My DSL router from Verizon is a Westell model 7500. Recently, I ran into a problem with my a brand new Samsung Blu-Ray player (Wi-Fi). When I took it out of the box and set it up, It worked fine. This includes access to Netlfix and YouTube, the principal reasons I bought this device.
Then the Blu Ray suggested I install a SW upgrade, which I did after a couple of days. Now I can't access any online services on it. It keeps saying "Updating System Time. Try again later.". I chatted with Samsung support, and they suggested that I change the DNS server on the Blu Ray from automatic to manual, 126.96.36.199. I'm going to try that later today.
In the meantime, I find online that this is an open DNS Server from Google. OK with me.
Here's my question for this forum. Is there any advantage to changing my primary and secondary DNS servers to 188.8.131.52 and 184.108.40.206 ? This looks like it will make all the devices in my home network use these instead of the defaults already set in there. Is there a disadvantage?
I don't want to get messed up with Samsung, Verizon, Westell, and Google all pointing fingers at each other, if I can avoid it.
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I tried using google's DNS server (220.127.116.11) and (18.104.22.168) with a Westell 6500 modem and have had nothing but problems since. The Internet light on my modem turned red. Rebooting didn't help. Technical support was of little help, but did send me a new modem. I also tried the same thing using an Actiontec modem, same problem. Make sure Verizon supports alternative servers before proceeding. Wait until someone more knowledgeable answers. I am not going to make the same mistake twice.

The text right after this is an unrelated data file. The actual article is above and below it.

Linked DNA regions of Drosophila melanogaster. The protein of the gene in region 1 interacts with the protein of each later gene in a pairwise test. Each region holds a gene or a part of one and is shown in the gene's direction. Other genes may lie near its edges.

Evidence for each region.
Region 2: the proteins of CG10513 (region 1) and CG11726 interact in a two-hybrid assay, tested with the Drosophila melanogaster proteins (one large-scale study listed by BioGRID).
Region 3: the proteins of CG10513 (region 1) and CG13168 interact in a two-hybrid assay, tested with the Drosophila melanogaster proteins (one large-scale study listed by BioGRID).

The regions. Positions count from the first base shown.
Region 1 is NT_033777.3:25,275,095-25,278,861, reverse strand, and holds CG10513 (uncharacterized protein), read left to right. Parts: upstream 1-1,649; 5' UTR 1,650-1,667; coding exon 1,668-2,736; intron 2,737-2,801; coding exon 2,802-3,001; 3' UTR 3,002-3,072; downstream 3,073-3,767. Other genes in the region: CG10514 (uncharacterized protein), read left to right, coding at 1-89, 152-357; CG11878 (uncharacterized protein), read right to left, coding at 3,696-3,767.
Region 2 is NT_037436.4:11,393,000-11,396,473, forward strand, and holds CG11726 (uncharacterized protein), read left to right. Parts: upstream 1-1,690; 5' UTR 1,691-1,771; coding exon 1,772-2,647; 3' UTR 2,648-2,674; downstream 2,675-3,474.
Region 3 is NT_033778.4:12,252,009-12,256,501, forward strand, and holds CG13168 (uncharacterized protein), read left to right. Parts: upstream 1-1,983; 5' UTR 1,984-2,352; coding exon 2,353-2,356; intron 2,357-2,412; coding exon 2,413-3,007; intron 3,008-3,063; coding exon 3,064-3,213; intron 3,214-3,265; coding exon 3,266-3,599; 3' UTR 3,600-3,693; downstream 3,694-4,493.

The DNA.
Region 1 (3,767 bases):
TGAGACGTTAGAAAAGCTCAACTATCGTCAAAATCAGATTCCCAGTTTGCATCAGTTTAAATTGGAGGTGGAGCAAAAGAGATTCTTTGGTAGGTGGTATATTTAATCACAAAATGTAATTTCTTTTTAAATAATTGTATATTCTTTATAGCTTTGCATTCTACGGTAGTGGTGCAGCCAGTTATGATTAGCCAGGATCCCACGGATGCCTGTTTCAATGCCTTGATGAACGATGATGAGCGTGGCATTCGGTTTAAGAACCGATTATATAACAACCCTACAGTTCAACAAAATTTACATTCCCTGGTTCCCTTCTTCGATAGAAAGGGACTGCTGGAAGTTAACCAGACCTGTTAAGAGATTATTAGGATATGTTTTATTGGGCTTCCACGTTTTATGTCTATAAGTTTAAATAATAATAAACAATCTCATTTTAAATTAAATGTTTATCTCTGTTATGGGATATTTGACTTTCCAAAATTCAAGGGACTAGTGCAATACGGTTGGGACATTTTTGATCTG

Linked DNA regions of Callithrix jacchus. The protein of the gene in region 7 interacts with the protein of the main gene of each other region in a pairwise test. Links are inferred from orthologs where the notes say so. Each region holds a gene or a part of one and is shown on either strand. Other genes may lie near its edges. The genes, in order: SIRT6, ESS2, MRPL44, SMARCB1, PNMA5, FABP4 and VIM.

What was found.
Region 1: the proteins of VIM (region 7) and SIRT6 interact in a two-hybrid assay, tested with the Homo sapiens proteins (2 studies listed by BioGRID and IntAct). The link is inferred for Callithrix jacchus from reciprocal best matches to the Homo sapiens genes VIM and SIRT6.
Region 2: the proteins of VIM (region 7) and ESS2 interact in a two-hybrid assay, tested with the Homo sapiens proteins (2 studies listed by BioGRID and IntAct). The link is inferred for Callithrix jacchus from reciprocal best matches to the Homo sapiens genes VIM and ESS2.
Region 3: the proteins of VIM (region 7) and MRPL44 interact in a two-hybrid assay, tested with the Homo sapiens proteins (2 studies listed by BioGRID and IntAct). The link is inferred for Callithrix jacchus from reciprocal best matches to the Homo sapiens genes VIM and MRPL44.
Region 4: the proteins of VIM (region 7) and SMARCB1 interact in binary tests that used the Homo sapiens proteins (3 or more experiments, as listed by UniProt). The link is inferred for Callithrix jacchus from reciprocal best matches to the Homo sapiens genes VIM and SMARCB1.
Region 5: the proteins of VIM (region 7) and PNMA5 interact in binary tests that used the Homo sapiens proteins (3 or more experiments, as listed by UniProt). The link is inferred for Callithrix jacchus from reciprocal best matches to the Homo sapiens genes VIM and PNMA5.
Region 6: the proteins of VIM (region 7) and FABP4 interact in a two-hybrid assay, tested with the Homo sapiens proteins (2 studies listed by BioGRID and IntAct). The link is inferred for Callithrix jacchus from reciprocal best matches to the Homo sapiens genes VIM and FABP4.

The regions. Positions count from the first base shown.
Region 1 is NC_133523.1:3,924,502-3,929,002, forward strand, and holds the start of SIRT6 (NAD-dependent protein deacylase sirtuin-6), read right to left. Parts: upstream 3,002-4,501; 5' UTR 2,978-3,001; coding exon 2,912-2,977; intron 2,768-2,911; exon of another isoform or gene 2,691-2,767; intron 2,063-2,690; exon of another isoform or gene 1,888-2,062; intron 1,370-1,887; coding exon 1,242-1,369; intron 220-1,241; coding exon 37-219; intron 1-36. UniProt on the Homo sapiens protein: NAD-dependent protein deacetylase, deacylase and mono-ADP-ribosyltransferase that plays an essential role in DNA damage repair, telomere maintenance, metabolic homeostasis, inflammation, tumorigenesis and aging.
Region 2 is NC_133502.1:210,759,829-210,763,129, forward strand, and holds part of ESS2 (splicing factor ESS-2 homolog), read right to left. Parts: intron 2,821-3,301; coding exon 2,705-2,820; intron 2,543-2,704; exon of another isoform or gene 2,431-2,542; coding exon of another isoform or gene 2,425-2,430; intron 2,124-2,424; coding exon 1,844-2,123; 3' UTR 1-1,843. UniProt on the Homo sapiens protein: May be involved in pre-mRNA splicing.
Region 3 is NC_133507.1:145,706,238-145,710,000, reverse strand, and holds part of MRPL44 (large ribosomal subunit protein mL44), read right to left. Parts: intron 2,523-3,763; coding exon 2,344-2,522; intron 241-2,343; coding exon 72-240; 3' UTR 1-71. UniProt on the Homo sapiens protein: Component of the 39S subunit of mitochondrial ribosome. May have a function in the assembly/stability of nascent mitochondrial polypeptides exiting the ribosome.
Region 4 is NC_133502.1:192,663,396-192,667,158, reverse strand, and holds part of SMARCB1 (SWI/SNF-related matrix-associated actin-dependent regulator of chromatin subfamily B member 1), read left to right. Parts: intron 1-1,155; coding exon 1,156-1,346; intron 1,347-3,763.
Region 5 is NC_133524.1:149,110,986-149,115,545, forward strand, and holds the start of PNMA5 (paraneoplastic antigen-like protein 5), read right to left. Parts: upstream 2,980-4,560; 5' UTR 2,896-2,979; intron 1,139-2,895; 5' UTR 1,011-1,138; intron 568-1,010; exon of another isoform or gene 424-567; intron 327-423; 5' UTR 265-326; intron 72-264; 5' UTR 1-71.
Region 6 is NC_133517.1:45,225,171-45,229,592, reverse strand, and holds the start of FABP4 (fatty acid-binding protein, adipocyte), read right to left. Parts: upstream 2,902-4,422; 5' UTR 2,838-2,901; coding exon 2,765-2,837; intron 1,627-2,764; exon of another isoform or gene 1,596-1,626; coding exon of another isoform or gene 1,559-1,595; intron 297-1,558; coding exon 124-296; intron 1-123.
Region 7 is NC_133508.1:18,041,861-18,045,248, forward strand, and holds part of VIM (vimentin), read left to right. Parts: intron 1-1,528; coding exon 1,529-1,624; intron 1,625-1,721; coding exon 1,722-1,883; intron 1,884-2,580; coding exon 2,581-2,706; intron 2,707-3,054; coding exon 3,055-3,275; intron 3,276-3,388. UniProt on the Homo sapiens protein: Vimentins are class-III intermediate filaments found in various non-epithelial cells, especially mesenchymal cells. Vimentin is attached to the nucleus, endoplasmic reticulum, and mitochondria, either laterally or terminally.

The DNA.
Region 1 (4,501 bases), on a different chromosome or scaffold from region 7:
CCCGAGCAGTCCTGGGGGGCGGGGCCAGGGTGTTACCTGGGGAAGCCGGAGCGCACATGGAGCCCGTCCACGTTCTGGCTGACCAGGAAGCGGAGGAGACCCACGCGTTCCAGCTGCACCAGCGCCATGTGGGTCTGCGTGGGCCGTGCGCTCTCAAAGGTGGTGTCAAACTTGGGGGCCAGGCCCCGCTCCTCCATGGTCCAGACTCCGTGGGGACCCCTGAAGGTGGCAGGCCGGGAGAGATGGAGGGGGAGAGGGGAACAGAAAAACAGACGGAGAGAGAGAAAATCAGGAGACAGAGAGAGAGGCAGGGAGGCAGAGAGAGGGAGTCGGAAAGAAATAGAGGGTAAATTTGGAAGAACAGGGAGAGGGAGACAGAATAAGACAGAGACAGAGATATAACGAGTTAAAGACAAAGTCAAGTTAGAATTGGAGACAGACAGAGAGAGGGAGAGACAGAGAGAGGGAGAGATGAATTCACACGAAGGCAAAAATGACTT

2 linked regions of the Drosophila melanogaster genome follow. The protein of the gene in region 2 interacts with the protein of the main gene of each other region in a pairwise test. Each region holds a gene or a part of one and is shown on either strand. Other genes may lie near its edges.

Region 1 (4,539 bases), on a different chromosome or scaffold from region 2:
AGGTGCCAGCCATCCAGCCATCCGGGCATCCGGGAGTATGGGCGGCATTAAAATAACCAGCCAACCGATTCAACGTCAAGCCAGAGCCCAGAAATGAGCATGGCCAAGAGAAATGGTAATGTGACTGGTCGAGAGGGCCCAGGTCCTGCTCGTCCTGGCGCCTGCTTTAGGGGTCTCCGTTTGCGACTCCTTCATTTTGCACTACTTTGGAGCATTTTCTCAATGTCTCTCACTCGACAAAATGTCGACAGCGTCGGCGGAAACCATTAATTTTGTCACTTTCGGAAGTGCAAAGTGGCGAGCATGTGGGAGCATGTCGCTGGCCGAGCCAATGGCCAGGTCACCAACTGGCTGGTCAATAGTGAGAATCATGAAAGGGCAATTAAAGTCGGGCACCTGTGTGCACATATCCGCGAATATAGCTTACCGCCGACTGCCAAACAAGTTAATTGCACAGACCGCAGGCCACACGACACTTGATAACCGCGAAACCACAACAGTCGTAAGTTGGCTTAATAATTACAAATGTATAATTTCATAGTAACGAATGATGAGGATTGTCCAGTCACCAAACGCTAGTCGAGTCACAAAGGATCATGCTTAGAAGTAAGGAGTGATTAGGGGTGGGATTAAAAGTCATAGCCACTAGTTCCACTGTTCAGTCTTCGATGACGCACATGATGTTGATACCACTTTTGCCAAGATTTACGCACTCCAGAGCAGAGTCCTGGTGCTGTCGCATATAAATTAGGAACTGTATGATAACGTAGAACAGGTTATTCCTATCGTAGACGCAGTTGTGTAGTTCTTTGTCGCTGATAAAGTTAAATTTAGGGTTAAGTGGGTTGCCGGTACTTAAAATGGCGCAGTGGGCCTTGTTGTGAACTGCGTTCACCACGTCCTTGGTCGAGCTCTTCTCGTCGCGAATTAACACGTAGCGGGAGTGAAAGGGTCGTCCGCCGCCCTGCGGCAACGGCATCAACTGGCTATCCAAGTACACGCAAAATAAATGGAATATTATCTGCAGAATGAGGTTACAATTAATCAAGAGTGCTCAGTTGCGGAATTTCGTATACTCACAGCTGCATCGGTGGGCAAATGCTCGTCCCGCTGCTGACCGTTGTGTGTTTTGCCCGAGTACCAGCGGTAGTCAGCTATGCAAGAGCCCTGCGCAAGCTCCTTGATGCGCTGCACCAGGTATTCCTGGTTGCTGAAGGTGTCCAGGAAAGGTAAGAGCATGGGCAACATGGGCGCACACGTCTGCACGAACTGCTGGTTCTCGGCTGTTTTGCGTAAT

Thanks. I ended up resetting the 7500 to factory settings, and that solved the problem I was having with one of my devices. (A brand new Samsung Blu Ray player). That reset the DNS server to whatever Westell or Verizon thinks is the default. I'm going to leave it that way, unless I find out otherwise.
Despite an accepted answer saying "don't do this", I did it anyway, and it worked quite well for me. I suspect the difference is _where the change is made. Doing it what seems the "right" way by making the change inside the modem doesn't work, apparently because when Verizon gets no DNS requests at all, it refuses to establish PPP. Instead, change ONLY EACH PC - this causes all the DNS requests that matter to skip right around the modem ...but does not stop the modem from making an occasional DNS request on its own, just enough to keep Verizon happy.